Throughout history, the most successful criminals have been those clever and audacious enough to exploit a previously unknown vulnerability and steal loot in such a way that no one knew it was missing. When cybercriminals accomplish such a feat, their profits can be exponentially larger because they’re dealing in electronically transferred funds and not unwieldy bags of cash.
The five mostly Russian hackers whose indictments were just unsealed took it up a notch, essentially moving from the retail to wholesale theft levels. And by targeting a little-known linchpin of the global financial system—some of the world’s biggest payment processing companies—they are alleged to have accomplished the biggest known data breach ever. The five suspects “conservatively” stole more than 160 million credit card numbers and related personal identification (user names, passwords) that they then sold on the black market, federal prosecutors said. Three of their many alleged corporate victims reported losses of $300 million. But the true extent of the damages, especially to individuals who learned the hard way that someone had looted their ATM accounts and maxed out their credit cards, was “immeasurable,” federal prosecutors said.
“This type of crime is the cutting edge,” said US Attorney Paul J. Fishman the federal prosecutor for New Jersey, where the case was filed.
Here’s how it worked, according to prosecutors, and why it was so effective to hit these financial middle men.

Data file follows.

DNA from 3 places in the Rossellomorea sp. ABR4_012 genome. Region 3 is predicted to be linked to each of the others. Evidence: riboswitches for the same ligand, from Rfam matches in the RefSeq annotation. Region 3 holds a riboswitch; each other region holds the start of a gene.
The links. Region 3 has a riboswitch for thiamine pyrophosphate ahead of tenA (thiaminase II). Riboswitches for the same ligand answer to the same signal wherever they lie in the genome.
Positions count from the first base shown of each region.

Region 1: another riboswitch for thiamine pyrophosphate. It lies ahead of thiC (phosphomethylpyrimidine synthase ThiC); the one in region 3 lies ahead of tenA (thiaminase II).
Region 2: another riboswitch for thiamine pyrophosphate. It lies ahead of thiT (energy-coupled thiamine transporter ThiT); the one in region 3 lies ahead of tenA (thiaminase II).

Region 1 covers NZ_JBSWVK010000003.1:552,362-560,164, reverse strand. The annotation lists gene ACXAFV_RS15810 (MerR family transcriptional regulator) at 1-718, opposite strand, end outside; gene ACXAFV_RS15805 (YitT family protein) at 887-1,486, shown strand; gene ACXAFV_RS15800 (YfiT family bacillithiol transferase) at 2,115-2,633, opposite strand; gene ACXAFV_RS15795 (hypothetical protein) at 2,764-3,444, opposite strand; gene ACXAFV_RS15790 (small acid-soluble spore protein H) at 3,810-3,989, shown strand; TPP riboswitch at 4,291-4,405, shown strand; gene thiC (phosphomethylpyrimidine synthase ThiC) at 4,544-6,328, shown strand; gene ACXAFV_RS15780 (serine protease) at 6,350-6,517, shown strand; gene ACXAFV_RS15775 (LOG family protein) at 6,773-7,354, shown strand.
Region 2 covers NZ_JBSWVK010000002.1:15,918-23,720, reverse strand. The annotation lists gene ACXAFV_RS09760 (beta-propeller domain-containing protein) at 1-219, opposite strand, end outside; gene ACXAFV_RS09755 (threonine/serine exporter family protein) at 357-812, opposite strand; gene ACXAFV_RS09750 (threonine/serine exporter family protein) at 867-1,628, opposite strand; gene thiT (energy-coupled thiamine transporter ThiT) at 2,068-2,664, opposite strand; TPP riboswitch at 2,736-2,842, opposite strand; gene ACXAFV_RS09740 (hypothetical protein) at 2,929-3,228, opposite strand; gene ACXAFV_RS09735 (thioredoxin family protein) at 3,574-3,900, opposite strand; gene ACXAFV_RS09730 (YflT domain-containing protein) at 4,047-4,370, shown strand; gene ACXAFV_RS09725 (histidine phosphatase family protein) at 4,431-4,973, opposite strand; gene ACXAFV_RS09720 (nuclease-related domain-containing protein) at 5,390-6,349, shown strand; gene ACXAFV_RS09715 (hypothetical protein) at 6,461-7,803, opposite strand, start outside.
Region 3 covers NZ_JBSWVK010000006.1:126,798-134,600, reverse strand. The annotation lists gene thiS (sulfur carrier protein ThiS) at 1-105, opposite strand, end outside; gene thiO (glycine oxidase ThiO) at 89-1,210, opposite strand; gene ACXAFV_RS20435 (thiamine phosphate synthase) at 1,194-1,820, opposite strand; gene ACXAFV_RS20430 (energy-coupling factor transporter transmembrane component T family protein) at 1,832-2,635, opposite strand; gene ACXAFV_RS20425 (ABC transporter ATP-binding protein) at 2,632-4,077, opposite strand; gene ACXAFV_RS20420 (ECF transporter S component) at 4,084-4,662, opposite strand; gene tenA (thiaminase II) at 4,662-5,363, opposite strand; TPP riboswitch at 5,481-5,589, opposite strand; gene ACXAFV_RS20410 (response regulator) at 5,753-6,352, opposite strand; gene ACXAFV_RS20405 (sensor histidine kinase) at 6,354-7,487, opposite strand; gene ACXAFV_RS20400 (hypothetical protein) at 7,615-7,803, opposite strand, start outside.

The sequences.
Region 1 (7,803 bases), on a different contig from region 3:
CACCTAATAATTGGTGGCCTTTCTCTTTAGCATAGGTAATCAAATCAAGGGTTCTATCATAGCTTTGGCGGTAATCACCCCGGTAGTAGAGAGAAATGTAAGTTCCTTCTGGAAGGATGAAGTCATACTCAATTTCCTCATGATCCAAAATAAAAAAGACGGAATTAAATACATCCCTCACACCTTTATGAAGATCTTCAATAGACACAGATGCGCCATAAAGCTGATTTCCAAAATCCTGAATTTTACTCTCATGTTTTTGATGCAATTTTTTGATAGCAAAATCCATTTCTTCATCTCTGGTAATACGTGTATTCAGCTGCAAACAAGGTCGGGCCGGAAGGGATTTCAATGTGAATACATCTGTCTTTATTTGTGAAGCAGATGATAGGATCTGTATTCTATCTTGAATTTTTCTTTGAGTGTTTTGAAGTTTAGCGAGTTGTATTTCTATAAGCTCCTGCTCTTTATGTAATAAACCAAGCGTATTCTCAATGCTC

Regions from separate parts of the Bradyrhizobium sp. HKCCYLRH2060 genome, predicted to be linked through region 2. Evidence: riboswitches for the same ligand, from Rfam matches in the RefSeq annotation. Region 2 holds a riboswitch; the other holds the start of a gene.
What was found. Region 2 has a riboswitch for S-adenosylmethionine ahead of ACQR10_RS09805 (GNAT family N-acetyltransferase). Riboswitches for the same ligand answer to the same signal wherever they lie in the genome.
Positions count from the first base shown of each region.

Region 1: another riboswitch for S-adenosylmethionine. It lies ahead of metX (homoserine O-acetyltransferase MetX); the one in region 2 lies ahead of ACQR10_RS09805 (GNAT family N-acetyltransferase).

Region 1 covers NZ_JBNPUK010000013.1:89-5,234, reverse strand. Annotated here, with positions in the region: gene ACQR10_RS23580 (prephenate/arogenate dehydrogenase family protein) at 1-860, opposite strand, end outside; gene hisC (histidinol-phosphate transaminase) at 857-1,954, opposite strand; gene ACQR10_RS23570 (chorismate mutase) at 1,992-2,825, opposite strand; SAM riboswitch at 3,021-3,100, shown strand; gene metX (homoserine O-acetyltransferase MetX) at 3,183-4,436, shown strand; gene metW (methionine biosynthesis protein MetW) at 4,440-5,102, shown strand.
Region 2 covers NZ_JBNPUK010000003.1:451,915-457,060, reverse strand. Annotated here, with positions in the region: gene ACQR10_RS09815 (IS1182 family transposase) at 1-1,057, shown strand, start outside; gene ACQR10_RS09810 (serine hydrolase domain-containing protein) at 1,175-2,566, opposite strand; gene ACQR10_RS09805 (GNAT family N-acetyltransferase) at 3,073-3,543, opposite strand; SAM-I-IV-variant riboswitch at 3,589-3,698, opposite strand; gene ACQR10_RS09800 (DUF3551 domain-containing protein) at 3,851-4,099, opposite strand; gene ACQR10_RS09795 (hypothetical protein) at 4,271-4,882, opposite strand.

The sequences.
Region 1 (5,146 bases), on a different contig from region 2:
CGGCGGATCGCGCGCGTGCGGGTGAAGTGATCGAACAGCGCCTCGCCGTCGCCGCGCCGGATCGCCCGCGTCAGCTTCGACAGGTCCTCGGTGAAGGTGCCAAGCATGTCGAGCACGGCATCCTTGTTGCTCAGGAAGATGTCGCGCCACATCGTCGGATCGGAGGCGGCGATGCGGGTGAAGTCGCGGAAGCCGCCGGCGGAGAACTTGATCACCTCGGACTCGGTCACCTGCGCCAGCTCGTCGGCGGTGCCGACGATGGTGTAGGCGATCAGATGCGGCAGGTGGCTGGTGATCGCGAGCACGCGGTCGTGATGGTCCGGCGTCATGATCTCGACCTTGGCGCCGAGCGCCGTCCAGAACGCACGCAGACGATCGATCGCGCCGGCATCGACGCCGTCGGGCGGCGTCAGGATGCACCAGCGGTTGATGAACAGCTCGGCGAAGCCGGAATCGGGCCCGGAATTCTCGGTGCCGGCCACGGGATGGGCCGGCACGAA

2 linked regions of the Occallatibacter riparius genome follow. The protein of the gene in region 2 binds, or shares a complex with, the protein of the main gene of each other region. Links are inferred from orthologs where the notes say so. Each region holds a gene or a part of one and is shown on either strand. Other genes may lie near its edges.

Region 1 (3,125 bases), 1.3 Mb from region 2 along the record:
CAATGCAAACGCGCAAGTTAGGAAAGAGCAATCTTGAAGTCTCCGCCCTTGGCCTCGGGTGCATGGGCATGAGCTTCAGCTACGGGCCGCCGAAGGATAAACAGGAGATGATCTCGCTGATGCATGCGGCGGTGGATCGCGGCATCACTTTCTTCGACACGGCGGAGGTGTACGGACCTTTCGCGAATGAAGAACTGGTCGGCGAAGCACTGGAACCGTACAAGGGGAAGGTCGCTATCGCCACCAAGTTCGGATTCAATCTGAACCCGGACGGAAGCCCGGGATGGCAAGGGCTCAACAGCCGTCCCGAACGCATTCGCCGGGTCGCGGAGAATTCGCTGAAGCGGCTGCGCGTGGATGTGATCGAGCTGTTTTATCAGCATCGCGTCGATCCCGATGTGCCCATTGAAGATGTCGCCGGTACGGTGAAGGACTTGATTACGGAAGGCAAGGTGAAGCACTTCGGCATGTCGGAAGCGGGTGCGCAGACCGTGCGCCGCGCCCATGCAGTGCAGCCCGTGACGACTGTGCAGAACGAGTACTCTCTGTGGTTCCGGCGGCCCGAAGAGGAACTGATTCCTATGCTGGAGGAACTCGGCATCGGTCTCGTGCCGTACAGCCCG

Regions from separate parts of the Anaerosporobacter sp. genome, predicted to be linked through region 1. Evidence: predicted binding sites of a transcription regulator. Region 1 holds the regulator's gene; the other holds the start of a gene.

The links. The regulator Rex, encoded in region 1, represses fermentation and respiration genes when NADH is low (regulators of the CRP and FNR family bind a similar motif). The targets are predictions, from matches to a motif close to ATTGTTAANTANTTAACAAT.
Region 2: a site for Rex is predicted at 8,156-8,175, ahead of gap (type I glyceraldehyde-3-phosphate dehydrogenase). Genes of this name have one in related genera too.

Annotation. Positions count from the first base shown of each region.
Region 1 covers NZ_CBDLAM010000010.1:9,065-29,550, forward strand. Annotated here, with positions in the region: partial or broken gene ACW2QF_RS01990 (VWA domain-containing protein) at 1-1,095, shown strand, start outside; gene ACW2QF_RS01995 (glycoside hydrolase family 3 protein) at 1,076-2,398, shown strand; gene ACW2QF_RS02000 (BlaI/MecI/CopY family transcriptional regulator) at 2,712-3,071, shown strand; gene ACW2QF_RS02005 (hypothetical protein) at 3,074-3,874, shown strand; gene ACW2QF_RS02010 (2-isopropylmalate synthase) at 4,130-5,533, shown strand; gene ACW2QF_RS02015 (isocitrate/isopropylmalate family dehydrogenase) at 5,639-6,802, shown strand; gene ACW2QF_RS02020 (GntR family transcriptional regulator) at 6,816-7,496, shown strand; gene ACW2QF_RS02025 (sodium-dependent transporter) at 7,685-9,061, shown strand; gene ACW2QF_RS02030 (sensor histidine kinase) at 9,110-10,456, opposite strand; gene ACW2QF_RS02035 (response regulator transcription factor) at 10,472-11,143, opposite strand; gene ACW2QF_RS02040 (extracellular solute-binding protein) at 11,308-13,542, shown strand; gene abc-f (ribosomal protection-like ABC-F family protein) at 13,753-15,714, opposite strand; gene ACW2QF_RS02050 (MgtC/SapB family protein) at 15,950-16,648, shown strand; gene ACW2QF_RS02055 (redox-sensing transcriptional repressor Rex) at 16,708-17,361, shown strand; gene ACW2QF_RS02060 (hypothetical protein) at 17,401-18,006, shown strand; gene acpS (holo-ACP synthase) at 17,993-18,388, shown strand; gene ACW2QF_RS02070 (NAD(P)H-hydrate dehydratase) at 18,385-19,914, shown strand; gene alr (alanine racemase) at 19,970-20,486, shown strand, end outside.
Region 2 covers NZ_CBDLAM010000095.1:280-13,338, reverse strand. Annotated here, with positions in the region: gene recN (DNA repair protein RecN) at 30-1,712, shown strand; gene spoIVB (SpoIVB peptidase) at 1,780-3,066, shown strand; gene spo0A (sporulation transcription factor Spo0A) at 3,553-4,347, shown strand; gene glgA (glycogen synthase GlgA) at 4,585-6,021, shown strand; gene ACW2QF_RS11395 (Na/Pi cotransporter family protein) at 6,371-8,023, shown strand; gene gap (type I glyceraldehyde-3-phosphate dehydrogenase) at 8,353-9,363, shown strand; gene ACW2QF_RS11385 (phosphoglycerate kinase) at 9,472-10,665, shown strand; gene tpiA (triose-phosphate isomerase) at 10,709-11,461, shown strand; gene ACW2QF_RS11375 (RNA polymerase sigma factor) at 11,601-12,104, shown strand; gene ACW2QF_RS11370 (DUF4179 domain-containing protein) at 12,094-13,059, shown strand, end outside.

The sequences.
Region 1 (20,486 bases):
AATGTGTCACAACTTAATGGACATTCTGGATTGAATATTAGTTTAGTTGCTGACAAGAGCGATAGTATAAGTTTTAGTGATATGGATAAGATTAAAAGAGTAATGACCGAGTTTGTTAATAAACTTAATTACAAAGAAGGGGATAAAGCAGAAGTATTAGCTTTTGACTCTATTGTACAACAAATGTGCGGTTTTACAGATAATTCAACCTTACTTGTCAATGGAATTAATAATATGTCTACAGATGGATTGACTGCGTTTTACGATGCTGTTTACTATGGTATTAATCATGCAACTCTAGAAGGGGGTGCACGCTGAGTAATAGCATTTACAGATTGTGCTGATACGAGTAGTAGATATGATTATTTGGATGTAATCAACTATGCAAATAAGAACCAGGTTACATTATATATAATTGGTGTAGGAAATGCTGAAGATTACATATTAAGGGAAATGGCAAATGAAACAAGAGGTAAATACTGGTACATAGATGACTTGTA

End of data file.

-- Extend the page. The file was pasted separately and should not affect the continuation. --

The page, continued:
In a scam that dated back to 2005, the suspects first targeted retailers, surreptitiously visiting their checkout counters and exploiting vulnerabilities in the payment systems they used. By 2007, they were hacking into the financial systems of Nasdaq, the largest US electronic stock market, and major corporations like 7-Eleven, France’s Carrefour SA, JCPenney and the Hannaford Brothers supermarket chain.
They hit the real paydirt, authorities allege, when they hacked directly into some of the biggest credit card payment processors themselves to steal literally oceans of personal financial data.
According to prosecutors:
The men used relatively a basic “SQL injection attack” to crack company servers, essentially feeding them bad Structured Query programming language to dupe them into giving them privileged access to internal databases.
Once inside the network, they used malware (malicious code) to create a “back door” that gave them return access, even after some companies identified breaches and thought they had fixed them. Then they installed “sniffers,” or programs to identify, collect and steal vast amounts of personal financial data, individually known as dumps, that they secreted in a network of computers around the world.
“Those dbs (databases) are hell big …” one of the suspects, Alexandr Kalinin wrote another back in 2007. Within months, they had figured out its value. “Nasdaq,” he wrote, “is owned.”
They sold the dumps to criminal bottom-feeders known as “dump resellers” for $10 for a US credit or debit card, and up to $50 for European ones. The resellers then carved up the data and resold it through a global network of “cashers,” who simply coded the information onto blank plastic credit cards and began their spending sprees.
The men were certainly audacious. Authorities said at least two of them, Alexandr Kalinin, age 26, and Vladimir Drinkman, 32, were previously charged in New Jersey as “Hacker 1” and “Hacker 2” in a 2009 indictment charging Albert Gonzalez, 32, of Miami, in connection with corporate data breaches. Gonzalez is currently serving 20 years in prison, but authorities say the suspects continued this current scheme until mid-2012, when Drinkman and Dmitriy Smilianets, 29, were quietly arrested.
The others remain at large.